Proceeds of Crime Bill

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Mr. Grieve: My hon. Friend may be right. The wording of clause 329(3) is odd, because it defines criminal property not objectively but by reference to the subjective knowledge of an individual handling it, and its origin. That is an extraordinary definition.

Mr. Stinchcombe: If criminal property were defined by reference not to suspicion but to, say, knowing or believing the property to be criminal, would the hon. Gentleman still see a purpose in incorporating a separate mens rea in subsection (1)? What would be the justification of concealing, disguising, converting, transferring or removing property that the person knew or believed to be criminal?

Mr. Grieve: The hon. Gentleman makes a good point, but what I have suggested would be better drafting. I dislike an assertion made in a statute that a person commits an offence if he does a number of things, which does not immediately explain the saving clause. However, I accept that that is a matter of drafting, not substance, which would also be true if clause 329(3) were worded differently. I have tried to read the clauses in totality, because they are quite revealing of the drift of the draftsperson. The drift of the person drafting part 7 is draconian—indeed, almost tyrannical—in its desire to instil terror into those who handle money, because of the possible penalties and consequences of doing so. It is necessary to examine the nooks and crannies to find the saving clauses. That is a bad way of drafting legislation.

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Mr. Harris: The hon. Gentleman offered us a few examples to support the amendment. I offer him a different one. If a lawyer or accountant is given a suitcase of money, say £500,000, from a person who says that his girl friend managed to earn that amount through a tanning salon in Mount Florida, in Glasgow, it is quite conceivable that he would have absolutely no knowledge that the money was made illegally. However, I believe that it would be unbelievable to expect him to have no suspicion at all that the money was made illegally, especially if he knows Mount Florida.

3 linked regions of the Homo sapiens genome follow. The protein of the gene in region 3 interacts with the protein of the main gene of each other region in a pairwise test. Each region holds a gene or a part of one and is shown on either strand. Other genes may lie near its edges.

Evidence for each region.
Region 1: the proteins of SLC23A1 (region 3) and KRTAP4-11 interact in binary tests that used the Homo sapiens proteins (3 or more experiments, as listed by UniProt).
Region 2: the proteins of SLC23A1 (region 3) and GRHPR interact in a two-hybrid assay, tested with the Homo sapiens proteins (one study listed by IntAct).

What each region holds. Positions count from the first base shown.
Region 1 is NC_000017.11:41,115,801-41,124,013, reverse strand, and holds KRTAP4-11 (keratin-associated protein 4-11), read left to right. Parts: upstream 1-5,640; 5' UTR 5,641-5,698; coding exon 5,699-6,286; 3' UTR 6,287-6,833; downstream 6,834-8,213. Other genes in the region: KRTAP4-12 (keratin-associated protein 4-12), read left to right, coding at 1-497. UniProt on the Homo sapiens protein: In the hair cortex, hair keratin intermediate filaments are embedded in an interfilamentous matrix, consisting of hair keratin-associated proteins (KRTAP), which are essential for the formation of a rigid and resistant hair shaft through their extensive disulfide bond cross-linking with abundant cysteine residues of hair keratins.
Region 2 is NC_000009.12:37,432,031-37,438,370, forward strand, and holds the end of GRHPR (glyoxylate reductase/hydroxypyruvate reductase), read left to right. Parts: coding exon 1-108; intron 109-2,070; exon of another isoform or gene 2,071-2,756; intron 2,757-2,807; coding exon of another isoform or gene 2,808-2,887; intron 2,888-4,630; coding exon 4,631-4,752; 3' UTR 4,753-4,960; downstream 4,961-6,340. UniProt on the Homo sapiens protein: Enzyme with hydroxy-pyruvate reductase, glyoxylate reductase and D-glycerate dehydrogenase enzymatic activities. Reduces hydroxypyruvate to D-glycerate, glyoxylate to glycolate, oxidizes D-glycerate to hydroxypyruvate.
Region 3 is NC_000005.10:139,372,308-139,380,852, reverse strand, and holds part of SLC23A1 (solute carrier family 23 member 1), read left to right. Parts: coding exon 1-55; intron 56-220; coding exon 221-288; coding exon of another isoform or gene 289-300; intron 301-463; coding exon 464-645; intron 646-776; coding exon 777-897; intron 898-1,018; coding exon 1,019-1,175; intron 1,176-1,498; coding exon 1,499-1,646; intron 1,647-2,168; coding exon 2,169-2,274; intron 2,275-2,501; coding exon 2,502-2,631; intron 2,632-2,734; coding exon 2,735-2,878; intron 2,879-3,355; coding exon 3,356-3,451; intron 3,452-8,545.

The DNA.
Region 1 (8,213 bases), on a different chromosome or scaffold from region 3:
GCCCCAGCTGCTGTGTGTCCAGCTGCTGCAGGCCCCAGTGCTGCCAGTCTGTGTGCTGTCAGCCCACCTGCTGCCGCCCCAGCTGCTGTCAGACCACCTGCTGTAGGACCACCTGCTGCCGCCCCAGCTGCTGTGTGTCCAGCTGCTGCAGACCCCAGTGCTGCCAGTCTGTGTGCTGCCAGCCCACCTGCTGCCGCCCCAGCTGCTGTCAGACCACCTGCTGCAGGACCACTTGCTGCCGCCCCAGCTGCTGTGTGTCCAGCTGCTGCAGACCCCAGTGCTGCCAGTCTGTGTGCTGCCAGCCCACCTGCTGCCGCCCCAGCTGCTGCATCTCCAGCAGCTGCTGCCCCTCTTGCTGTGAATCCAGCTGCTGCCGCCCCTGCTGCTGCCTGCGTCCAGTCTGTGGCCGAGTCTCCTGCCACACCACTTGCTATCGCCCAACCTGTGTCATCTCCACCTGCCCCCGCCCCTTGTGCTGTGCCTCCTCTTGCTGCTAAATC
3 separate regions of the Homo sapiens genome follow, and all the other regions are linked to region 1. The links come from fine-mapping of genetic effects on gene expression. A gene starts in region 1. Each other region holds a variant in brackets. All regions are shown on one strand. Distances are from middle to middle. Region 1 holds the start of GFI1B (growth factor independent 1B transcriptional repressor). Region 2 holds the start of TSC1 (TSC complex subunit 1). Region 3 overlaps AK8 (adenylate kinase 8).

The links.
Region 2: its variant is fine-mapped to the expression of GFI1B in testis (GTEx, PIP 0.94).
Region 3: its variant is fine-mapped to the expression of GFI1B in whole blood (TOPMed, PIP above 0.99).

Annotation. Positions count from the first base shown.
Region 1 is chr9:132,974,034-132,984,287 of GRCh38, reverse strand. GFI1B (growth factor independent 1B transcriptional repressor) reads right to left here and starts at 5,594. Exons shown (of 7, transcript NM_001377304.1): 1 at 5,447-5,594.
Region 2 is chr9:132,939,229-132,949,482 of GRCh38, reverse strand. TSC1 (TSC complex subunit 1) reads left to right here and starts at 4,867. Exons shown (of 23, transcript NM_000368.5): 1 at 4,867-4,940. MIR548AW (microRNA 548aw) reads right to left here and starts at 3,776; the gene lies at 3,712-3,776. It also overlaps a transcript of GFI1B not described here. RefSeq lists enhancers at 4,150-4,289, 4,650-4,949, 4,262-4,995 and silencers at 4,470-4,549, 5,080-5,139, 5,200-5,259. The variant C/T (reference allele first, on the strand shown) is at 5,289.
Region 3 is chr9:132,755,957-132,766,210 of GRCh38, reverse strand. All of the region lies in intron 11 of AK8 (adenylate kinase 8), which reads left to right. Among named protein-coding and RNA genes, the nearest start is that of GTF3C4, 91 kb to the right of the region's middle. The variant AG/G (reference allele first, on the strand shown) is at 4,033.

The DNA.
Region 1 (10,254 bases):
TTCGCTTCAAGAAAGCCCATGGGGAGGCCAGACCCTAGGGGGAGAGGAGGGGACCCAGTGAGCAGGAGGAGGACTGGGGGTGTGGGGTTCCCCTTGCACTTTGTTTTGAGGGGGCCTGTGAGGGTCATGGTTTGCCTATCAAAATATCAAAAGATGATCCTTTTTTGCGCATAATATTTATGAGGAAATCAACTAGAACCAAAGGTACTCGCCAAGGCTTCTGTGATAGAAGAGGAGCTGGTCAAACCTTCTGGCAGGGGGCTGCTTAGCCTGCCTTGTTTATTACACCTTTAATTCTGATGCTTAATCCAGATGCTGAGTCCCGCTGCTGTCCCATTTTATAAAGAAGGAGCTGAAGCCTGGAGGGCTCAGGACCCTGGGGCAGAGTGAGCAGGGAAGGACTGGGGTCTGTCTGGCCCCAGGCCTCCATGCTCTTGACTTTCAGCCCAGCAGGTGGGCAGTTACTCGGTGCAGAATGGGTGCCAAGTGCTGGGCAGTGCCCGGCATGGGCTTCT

The hon. Gentleman asserts that responsibility for a crime must be based on knowledge rather than suspicion. That is a good defence in court that we should not offer such members of the professions.

9.15 am

Mr. Grieve: I disagree with the hon. Gentleman that that would be the consequence. Let us examine stolen goods. A person handles stolen goods if he knows or believes that they are stolen. Frequently, in court—although I am not sure how this happens in Scotland—a person denies that, but the prosecution shows from the surrounding circumstances that the person must have known or believed that the goods, such as a video offered in a pub, were stolen because they were offered at a huge undervalue. Courts have not had historic difficulty in getting round that defence.

I shall take the hon. Gentleman's example. If a solicitor were handed a huge sum that is supposed to have come from a tanning business in Glasgow, he would be put on notice to bring the sum under the definition of clause 321, even with the amendment. There would not be a defence unless the person could show that he knew legitimate reasons why the money from the business was normally handled in cash, and had background knowledge of the profits that caused him to believe that the surrounding circumstances were legitimate.

Ian Lucas: Would adopting the words ''knowing or believing'', as in the Theft Act 1978, address the concern behind the amendment? That has operated successfully, in my personal experience. Should we import the words, ''knowing or believing'', rather than, ''knowing or suspecting''?